Lead generators and digital marketers, beware. The issue of legitimate data use, reasonable expectations, disclosures, affirmative consent, data privacy compliance and lead generation best practices are still front-and-center at the Federal Trade Commission.
Among the most sensitive categories of data collected by connected devices are a person’s precise location and information about their health.
Smartphones, connected cars, wearable fitness trackers, “smart home” products and even the browser you are reading this on are capable of directly observing or deriving sensitive information about users. The Federal Trade Commission oftentimes considers the collection and combination of that data via connected devices and technology companies, followed by the monetization thereof, to be an unprecedented intrusion.
According to The conversation about technology tends to focus on benefits. But there is a behind-the-scenes irony that needs to be examined in the open: the extent to which highly personal information that people choose not to disclose even to family, friends, or colleagues is actually shared with complete strangers. These strangers participate in the often shadowy ad tech and data broker ecosystem where companies have a profit motive to share data at an unprecedented scale and granularity.
Unbeknownst to many consumers, when connected devices are used (or not), they may be pinging cell towers, interacting with WiFi networks, capturing GPS signals and otherwise creating a comprehensive record of their whereabouts.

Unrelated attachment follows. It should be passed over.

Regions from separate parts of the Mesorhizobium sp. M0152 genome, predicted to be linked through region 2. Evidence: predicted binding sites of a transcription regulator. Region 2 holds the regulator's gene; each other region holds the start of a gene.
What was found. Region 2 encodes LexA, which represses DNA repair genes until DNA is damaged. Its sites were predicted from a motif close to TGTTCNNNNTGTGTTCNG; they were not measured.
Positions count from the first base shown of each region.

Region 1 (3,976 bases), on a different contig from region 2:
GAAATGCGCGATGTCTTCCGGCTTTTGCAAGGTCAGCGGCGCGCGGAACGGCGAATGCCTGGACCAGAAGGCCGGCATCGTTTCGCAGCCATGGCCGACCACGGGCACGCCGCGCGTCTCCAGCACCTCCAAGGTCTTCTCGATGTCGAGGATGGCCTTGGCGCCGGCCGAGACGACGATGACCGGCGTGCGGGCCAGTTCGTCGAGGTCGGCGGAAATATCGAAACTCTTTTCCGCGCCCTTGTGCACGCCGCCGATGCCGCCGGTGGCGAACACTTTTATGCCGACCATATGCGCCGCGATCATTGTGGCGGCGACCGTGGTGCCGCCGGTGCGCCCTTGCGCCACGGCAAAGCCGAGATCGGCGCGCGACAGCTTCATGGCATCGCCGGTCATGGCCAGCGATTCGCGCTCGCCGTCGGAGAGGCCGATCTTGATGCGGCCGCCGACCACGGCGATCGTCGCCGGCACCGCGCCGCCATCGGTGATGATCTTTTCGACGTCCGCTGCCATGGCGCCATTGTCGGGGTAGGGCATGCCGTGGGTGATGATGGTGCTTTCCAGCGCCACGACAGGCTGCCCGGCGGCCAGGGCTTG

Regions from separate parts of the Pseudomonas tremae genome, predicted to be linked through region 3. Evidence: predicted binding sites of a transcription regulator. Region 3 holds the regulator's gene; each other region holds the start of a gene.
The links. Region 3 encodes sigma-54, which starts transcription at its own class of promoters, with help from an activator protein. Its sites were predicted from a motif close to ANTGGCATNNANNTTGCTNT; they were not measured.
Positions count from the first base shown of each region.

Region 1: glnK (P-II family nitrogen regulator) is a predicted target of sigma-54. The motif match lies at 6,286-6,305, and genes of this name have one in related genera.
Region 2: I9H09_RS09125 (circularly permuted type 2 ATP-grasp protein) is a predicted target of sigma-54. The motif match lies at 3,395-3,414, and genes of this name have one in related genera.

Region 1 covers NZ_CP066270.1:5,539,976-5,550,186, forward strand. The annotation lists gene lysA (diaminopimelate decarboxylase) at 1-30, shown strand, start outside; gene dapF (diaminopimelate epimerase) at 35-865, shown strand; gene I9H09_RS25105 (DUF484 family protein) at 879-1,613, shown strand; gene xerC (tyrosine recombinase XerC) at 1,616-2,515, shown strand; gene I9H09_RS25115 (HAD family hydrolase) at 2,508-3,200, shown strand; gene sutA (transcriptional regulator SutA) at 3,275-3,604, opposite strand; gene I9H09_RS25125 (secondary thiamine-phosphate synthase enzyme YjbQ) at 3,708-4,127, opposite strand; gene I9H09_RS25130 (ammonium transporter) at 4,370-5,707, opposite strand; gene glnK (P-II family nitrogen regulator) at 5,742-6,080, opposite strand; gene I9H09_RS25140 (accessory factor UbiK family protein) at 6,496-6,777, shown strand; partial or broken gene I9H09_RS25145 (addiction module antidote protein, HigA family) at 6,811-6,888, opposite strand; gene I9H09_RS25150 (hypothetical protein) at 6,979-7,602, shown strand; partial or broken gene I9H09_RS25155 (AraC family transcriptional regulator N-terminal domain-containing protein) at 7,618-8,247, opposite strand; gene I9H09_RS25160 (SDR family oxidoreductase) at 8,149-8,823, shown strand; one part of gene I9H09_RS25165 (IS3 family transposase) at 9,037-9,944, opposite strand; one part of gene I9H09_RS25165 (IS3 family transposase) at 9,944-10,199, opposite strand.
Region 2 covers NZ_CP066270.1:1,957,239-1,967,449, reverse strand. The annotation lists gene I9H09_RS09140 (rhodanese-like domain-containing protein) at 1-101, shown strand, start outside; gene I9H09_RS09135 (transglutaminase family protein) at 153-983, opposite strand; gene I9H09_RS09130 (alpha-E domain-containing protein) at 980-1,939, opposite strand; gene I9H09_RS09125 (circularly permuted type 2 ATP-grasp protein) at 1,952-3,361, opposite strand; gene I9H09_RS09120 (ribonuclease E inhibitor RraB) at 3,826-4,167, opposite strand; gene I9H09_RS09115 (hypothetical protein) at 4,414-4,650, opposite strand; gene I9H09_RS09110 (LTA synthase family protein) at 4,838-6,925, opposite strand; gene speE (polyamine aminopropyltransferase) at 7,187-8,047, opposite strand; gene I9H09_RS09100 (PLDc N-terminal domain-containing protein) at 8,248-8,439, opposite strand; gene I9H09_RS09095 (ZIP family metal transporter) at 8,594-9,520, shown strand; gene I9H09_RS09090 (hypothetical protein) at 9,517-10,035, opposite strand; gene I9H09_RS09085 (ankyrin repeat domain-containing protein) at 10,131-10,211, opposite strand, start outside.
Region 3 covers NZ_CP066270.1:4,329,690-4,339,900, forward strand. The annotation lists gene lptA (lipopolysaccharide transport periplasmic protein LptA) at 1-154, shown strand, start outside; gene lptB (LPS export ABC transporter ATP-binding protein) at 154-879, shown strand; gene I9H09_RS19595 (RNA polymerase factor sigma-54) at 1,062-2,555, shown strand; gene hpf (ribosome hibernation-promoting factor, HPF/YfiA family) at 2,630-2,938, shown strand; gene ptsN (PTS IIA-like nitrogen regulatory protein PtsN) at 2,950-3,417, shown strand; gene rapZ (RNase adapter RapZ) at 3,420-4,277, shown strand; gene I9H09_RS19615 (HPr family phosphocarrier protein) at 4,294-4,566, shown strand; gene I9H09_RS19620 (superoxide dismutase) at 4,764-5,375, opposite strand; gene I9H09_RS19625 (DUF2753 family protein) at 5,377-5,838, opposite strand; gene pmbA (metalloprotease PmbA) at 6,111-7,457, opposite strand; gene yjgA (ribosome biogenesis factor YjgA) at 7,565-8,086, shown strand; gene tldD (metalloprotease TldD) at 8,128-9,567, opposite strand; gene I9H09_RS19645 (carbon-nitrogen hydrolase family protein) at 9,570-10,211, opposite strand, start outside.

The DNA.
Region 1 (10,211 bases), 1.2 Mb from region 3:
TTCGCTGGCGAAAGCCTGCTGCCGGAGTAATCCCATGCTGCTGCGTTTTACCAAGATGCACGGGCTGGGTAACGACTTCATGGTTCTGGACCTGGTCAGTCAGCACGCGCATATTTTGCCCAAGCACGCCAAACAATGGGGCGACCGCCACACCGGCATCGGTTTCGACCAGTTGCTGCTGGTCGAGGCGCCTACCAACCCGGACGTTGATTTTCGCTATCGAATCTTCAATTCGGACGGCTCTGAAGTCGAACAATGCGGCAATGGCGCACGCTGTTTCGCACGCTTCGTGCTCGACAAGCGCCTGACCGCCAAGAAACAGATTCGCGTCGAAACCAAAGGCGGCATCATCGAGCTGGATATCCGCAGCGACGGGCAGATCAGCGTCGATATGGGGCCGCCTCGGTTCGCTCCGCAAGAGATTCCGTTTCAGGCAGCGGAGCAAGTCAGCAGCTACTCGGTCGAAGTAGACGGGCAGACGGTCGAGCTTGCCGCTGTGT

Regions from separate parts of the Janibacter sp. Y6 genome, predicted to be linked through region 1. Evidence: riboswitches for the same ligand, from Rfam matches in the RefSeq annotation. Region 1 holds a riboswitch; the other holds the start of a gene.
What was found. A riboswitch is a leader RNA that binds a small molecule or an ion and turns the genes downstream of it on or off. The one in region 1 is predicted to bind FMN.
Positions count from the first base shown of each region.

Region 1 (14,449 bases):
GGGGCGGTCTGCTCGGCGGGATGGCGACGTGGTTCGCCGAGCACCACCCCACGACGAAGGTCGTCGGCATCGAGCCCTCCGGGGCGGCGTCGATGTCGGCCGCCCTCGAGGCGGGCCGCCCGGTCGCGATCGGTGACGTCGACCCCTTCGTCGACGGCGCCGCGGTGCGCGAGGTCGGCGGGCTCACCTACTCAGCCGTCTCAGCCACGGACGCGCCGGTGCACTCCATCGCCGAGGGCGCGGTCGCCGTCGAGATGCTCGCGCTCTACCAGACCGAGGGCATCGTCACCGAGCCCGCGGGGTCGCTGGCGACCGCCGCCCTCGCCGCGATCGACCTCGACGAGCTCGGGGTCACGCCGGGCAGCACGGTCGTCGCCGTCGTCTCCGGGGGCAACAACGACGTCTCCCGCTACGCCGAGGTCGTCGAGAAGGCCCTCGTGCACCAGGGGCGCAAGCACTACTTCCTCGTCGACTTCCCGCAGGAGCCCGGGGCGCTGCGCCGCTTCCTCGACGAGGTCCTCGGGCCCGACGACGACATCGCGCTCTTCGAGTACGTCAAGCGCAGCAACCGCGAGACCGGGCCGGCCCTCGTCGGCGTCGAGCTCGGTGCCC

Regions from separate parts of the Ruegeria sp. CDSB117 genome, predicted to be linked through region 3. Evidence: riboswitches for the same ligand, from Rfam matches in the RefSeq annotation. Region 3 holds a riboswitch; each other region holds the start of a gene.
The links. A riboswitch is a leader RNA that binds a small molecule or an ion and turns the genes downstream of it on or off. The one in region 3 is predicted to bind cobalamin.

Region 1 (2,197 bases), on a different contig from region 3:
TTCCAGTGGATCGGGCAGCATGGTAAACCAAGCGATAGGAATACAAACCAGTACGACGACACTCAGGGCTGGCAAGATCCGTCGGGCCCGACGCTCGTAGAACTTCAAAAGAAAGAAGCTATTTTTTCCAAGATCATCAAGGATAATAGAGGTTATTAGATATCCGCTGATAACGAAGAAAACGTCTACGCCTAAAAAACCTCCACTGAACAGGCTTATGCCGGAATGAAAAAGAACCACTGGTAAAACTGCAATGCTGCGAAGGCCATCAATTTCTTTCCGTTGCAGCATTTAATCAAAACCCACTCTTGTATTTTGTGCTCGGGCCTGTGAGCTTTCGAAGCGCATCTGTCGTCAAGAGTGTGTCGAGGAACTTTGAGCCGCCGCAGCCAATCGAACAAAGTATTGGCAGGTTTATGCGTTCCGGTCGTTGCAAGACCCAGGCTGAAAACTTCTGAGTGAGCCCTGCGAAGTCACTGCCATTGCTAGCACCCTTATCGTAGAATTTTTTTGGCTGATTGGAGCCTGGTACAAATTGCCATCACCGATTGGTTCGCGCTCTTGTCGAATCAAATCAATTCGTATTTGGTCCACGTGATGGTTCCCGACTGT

The FTC is aware that this location data can reveal a lot about people, including where they work, sleep, socialize, worship and seek medical treatment. While many consumers may happily offer their location data in exchange for real-time crowd-sourced advice on the fastest route home, the FTC has expressed concern that consumers may think differently about having their online identity associated with the frequency of their visits to a therapist or cancer doctor.
Beyond location information generated automatically by consumers’ connected devices, millions of people also actively generate their own sensitive data, including by using apps to test their blood sugar, record their sleep patterns, monitor their blood pressure, or track their fitness, or sharing face and other biometric information to use app or device features. The potent combination of location data and user-generated health data creates a new frontier of potential harms to consumers, and of the bases for regulatory enforcement and investigation.
Federal (and state) regulators have repeatedly expressed concern that the marketplace for this information is opaque and that once a company has collected it, consumers often have no idea who has it or what is being done with it. After it is collected from a consumer, does the data enter a vast and intricate sales floor frequented by numerous buyers, sellers and sharers?